Tag Archives: Thomas Jefferson

Architecture: Monticello

There were actually two Monticellos. After the first was completed, Thomas Jefferson returned from serving in Europe and more than doubled the size of his signature home. Uploaded by community.klipsch.com.

Thomas Jefferson loved the neoclassical look, witness the design of his other project in Charlottesville, the University of Virginia. He was greatly influenced by the Italian Renaissance architect Andrea Palladio, whose design principles Jefferson incorporated in the home he built at the top of a rolling hill in the Virginia countryside. He named it Monticello: “Little Mountain.”

There were actually two versions of Monticello, the second overlaying the first. Jefferson built his first version in 1768, but during his tenure as the U.S. Minister to France, he got to see actual examples of architectural styles he’d only been able to read about previously. Then, following his service as the first Secretary of State, he began rebuilding based on what he’d seen overseas. Monticello 2, the one we know today, is twice the size of the original home.

For a century following Jefferson’s death the house bounced from owner to owner. Some took care of the property, some didn’t. In 1923, the private Thomas Jefferson Foundation purchased the home and had it restored. It’s now operated as a private museum, and while visitors aren’t permitted in all its 43 rooms, much of the home is on public display.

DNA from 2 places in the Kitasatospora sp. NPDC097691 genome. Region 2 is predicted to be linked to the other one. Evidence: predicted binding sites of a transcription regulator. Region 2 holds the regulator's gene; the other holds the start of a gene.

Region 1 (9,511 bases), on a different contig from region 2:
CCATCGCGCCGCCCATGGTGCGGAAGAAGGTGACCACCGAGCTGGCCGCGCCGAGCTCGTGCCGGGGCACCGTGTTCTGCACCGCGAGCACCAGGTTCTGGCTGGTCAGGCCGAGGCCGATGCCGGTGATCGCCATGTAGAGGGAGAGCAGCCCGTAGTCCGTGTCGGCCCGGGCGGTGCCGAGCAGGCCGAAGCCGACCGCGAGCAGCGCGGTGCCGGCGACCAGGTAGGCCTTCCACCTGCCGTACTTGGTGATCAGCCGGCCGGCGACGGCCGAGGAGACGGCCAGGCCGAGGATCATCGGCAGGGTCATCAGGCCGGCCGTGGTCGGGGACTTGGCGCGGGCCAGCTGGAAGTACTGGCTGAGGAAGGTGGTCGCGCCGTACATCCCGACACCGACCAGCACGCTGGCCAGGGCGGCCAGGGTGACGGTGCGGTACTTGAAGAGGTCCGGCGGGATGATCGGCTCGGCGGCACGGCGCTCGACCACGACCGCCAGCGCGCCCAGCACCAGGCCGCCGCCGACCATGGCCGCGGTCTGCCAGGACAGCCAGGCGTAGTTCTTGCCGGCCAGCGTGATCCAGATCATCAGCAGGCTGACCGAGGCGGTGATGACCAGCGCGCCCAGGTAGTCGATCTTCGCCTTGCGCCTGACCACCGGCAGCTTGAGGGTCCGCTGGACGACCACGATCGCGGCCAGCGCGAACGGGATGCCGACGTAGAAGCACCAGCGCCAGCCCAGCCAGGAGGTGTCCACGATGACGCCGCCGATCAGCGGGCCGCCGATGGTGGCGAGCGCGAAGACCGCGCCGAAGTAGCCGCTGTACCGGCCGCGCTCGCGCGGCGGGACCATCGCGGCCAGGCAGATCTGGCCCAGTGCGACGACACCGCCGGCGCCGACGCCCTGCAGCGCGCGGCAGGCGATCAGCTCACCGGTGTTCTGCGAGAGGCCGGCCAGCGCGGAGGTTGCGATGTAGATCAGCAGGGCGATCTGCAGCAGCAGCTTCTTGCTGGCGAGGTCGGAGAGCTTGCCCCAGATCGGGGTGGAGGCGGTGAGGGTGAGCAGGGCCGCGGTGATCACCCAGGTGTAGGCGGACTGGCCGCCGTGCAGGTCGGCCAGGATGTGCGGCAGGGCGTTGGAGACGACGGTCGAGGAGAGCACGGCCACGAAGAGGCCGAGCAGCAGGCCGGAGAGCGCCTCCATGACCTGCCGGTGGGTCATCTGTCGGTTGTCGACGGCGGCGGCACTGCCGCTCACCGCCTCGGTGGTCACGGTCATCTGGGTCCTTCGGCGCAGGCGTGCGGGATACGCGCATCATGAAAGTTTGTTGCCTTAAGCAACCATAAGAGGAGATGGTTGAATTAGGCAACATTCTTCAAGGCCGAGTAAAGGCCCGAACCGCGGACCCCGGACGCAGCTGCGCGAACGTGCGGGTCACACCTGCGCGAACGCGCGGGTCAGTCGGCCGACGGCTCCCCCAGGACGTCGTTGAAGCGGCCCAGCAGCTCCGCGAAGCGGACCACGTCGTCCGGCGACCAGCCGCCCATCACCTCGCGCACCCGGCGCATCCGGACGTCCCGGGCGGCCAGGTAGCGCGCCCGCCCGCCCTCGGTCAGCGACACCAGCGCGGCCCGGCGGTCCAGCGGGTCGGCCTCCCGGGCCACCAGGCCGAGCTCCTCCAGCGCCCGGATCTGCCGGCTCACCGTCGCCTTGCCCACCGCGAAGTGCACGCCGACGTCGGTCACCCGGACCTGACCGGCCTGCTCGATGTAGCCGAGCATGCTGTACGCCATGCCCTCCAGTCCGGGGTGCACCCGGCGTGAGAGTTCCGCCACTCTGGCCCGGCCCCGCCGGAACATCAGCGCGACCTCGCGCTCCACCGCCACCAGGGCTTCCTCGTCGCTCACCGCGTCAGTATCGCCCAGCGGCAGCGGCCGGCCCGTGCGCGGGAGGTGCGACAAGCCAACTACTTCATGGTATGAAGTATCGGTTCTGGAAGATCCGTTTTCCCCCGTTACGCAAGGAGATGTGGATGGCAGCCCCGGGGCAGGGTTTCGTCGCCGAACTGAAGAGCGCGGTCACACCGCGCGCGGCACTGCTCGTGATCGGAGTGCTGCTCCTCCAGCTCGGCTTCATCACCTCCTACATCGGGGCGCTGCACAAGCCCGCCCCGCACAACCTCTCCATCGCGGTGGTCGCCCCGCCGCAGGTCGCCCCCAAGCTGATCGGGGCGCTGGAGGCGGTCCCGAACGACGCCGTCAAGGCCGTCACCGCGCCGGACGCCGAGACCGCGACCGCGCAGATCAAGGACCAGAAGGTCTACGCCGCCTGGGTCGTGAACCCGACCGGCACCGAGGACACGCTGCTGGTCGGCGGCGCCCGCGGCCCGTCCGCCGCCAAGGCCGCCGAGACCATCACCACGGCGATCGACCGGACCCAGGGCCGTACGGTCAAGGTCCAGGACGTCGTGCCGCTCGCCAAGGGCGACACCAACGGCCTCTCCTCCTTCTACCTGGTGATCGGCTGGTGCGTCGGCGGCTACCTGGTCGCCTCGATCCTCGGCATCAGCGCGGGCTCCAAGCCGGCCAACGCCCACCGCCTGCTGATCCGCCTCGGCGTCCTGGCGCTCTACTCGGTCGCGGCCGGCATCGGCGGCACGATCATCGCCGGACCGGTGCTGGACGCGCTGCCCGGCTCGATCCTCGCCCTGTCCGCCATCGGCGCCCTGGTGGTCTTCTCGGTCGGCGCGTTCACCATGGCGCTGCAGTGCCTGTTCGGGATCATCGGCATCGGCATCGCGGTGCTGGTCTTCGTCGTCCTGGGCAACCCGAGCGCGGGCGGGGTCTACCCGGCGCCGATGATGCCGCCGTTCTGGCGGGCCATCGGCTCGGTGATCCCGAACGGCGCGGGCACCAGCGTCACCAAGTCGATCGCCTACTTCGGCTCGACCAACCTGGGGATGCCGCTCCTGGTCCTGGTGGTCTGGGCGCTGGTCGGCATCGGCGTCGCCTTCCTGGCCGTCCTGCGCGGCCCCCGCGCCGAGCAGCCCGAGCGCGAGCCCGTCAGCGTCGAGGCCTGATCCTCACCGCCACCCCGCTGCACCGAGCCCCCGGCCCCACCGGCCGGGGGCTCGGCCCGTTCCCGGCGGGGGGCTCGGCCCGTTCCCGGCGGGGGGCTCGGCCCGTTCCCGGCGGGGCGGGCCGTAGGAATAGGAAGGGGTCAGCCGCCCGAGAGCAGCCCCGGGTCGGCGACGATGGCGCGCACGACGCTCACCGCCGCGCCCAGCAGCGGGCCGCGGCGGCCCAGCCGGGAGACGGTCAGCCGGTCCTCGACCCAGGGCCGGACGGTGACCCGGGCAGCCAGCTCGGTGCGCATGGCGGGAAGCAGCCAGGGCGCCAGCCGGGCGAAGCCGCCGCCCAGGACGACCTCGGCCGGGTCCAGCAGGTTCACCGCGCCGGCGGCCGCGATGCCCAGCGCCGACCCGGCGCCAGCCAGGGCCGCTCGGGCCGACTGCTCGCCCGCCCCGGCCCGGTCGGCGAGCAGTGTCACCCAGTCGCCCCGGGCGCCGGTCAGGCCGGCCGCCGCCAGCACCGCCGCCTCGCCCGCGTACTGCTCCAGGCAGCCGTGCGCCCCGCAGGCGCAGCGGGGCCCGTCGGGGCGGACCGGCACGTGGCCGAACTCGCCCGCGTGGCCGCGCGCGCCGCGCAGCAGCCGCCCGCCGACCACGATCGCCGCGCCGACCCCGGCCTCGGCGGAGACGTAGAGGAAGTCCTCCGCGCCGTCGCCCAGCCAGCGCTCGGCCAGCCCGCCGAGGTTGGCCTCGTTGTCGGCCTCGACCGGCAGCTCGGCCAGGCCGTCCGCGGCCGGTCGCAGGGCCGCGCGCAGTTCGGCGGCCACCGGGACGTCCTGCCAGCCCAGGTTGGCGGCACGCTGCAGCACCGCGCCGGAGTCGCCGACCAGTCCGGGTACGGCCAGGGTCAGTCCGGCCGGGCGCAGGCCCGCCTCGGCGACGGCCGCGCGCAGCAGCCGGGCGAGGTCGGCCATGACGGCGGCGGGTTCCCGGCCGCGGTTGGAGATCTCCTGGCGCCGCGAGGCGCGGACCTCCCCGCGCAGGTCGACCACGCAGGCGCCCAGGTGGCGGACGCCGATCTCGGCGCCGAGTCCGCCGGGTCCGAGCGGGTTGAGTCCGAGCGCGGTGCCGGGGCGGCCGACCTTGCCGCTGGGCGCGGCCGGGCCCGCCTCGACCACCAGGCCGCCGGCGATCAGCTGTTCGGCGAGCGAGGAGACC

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Among the most fascinating aspects of Monticello are the inventions and innovations Jefferson incorporated into the house. These include a revolving bookstand, a dumbwaiter, a swivel desk chair, and a polygraph machine with many pens that made multiple copies of anything Jefferson wrote.

Monticello is widely recognized as one of America’s architectural masterpieces. But which do you think is more significant – that it has been designated as a UNESCO World Heritage Site, or that it’s been on the back of the nickel coin since 1938?

Americana: Mount Rushmore

Washington, as the first president, Jefferson for the Louisiana Purchase, Lincoln for unifying the country, and Teddy Roosevelt for leading into the 20th century. Uploaded by surveying.mentablolism.org.

Okay, first the amazing scale of Mount Rushmore. The memorial covers 1,278 acres. The heads of Presidents Washington, Jefferson, Teddy Roosevelt, and Lincoln are about 60 feet across. At that rate, the entire bodies would have been 465 feet tall. The carving took fourteen years to complete, and more than 800 million pounds of stone were removed during its creation.

Located near Keystone, South Dakota, Mount Rushmore was called “Six Grandfathers” by the nearby Lakota Indians. A local historian conceived of turning it into a monument to our presidents as a way of increasing tourism in South Dakota. It’s definitely accomplished that goal – more than two million people visit the monument each year.

Mount Rushmore was a giant prop in Hitchcock's North by Northwest. Uploaded by whatsontv.co.uk.

Chosen as the sculptor was Gutzon Borglun, a student of French sculptor Auguste Rodin. Borglun was the natural choice, having just completed the carving of Confederate generals on Stone Mountain, Georgia. Carving began in 1927, supervised alternately by Gutzon and his son, Lincoln. Sadly, Gutzon Borglun didn’t live to see the dedication, dying from an embolism just before the monument’s dedication in March, 1941.

Oh, and if you think Congress only recently started losing its senses, consider this: In 1937, a bill was introduced to add the head of Susan B. Anthony to the mountain. Really. You can’t make this stuff up.